Bank of America Merrill Lynch (BofAML) has agreed to pay a fine of $42m to the State of New York to settle a probe regarding a “masking” scheme in electronic trading through which it misled clients about the handling of their orders.
The probe found the bank defrauding clients by telling them that their trades were carried internally, whereas in reality they were routed to outside firms including Citadel Securities, Knight Capital, D.E. Shaw, Two Sigma Securities, and Madoff Securities.
In order to avoid detection by clients, BofAML was found to alter post-trade reports, client invoices as well as other written documentation.
The investigation also revealed that the firm made their electronic trading services look safer and more sophisticated than they actually were.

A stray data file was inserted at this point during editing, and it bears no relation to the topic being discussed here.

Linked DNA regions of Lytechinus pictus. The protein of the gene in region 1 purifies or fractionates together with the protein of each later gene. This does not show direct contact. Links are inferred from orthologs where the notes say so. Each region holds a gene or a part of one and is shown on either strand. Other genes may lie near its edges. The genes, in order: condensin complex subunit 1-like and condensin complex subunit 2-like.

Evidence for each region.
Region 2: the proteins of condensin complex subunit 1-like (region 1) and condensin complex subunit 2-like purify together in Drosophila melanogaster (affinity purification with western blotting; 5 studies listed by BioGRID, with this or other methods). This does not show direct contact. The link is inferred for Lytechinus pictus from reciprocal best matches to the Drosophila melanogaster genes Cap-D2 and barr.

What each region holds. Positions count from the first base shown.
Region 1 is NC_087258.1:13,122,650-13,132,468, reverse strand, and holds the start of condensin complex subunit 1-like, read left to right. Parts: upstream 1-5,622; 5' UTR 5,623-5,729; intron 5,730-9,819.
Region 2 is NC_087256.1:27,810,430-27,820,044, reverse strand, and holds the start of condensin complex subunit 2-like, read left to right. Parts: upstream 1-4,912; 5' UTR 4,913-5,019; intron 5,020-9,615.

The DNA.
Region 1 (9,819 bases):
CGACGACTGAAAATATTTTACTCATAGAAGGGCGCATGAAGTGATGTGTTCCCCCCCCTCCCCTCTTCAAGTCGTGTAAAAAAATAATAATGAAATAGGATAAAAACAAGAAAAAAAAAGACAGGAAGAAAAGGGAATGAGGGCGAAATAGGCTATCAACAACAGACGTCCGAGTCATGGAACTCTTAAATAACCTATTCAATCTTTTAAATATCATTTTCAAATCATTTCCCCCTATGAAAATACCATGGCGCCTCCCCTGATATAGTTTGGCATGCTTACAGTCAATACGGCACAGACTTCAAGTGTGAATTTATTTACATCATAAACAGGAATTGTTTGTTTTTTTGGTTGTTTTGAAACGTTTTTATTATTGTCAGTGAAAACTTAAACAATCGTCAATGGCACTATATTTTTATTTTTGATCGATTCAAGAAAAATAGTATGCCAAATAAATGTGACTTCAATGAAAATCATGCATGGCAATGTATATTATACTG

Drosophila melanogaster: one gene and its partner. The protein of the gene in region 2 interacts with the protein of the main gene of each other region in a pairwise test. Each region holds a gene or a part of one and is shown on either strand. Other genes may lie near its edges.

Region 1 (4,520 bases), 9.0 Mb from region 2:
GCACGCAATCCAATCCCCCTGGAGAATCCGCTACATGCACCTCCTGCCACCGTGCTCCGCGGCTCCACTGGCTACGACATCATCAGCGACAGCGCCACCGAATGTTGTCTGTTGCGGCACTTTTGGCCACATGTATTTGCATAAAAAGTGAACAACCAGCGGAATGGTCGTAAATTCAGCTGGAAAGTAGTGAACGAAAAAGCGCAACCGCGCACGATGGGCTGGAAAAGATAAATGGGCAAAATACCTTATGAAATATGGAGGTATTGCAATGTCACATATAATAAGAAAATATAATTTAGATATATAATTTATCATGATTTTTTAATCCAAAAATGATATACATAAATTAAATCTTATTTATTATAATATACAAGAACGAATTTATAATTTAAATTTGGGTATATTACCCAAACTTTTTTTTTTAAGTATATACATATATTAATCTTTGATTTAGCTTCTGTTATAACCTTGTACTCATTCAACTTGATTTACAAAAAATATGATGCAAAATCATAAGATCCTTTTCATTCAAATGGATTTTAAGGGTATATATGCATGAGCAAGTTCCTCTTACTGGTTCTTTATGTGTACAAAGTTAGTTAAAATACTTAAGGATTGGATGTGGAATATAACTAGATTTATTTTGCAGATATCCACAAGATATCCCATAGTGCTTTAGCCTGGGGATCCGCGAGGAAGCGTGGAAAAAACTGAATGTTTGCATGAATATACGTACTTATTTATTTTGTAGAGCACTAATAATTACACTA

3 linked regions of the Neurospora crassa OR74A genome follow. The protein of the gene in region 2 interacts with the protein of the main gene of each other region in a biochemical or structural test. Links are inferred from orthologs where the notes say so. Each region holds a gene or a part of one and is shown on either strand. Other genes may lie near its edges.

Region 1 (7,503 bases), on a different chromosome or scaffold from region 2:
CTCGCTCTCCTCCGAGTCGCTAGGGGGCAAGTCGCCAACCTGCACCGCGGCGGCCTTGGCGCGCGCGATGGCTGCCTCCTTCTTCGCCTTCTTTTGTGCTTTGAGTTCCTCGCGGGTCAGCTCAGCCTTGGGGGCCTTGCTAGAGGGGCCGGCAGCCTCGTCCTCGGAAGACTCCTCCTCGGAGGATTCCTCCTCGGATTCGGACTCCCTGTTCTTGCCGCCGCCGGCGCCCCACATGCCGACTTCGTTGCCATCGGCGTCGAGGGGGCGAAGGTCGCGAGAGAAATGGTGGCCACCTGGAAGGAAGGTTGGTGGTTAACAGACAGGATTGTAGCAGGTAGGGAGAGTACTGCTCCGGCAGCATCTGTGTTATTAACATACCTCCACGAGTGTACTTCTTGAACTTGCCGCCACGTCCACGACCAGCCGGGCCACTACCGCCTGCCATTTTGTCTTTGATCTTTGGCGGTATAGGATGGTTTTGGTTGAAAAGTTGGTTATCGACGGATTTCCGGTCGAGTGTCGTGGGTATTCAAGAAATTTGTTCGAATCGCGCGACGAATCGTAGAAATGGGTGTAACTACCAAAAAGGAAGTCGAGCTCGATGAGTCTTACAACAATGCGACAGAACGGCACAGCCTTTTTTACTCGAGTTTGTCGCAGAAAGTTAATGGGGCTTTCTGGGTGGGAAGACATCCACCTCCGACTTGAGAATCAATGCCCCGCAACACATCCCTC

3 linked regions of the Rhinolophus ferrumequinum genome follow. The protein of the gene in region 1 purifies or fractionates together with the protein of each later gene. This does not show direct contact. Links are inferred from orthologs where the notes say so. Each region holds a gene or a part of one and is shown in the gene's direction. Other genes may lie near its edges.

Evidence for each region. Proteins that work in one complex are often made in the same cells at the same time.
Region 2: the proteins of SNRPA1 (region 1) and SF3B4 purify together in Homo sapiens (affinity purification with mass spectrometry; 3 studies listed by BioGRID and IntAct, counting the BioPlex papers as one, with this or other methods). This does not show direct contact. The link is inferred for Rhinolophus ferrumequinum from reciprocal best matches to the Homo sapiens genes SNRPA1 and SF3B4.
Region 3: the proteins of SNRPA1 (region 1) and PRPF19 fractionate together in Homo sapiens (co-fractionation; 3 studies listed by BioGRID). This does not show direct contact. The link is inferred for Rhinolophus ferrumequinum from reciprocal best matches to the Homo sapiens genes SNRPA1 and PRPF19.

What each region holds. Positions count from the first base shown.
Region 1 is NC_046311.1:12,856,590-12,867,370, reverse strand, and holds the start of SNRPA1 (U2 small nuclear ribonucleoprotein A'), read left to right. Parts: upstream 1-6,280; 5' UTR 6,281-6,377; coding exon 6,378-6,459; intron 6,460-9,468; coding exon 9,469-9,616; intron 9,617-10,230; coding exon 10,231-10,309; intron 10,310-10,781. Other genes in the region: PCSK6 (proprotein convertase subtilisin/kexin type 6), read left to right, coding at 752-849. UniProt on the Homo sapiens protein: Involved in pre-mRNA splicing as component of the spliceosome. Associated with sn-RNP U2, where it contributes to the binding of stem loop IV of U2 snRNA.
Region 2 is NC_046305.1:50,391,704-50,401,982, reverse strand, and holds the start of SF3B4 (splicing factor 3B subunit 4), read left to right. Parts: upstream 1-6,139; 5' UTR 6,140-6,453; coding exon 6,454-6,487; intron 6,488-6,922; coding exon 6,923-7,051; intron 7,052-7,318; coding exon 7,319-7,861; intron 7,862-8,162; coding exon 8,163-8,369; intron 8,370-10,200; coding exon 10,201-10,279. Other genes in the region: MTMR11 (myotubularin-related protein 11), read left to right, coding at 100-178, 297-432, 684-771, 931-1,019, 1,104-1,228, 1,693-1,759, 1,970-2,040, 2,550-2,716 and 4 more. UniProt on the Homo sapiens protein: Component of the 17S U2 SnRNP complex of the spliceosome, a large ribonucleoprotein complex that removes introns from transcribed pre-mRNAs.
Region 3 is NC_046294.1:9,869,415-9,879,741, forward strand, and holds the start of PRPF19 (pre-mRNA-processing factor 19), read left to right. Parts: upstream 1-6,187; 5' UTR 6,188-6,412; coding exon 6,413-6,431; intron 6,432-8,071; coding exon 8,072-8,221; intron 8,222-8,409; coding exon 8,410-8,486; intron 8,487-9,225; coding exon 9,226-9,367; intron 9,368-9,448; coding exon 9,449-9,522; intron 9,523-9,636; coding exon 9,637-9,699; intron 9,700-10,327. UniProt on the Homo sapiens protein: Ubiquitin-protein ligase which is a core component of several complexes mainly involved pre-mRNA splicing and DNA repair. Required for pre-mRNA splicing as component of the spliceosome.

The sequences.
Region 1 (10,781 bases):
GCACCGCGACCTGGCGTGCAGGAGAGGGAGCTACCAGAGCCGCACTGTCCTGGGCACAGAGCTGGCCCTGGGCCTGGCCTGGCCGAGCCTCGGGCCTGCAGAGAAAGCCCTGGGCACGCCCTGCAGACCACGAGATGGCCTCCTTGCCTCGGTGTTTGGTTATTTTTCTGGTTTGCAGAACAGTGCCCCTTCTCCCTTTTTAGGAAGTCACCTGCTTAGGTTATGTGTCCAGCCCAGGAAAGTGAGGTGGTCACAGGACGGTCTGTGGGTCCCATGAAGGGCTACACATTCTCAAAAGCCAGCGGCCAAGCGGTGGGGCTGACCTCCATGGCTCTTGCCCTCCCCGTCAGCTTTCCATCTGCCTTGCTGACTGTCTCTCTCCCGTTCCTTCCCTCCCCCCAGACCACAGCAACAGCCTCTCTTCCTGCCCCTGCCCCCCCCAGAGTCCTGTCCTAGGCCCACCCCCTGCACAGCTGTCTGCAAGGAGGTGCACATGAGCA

The activities took place from 2008 to 2013 and covered 16 million trade orders. The resultant fine represents the largest ever state recovery related to electronic trading.
The firm also misled traders by telling them that retail traders accounted for 30% of the orders in its dark pool whereas in reality the figure was not more than 5%.
Apart from agreeing to the fine, the firm also admitted to breaching the Martin Act, New York’s securities law, and New York Executive Law § 63(12).
New York attorney general Eric Schneiderman said: “Bank of America Merrill Lynch went to astonishing lengths to defraud its own institutional clients about who was seeing and filling their orders, who was trading in its dark pool, and the capabilities of its electronic trading services.
“As Wall Street firms offer increasingly complex electronic trading services, they cannot use new technology to exploit their clients in service of their business relationships with large industry players, like Bank of America Merrill Lynch did here.”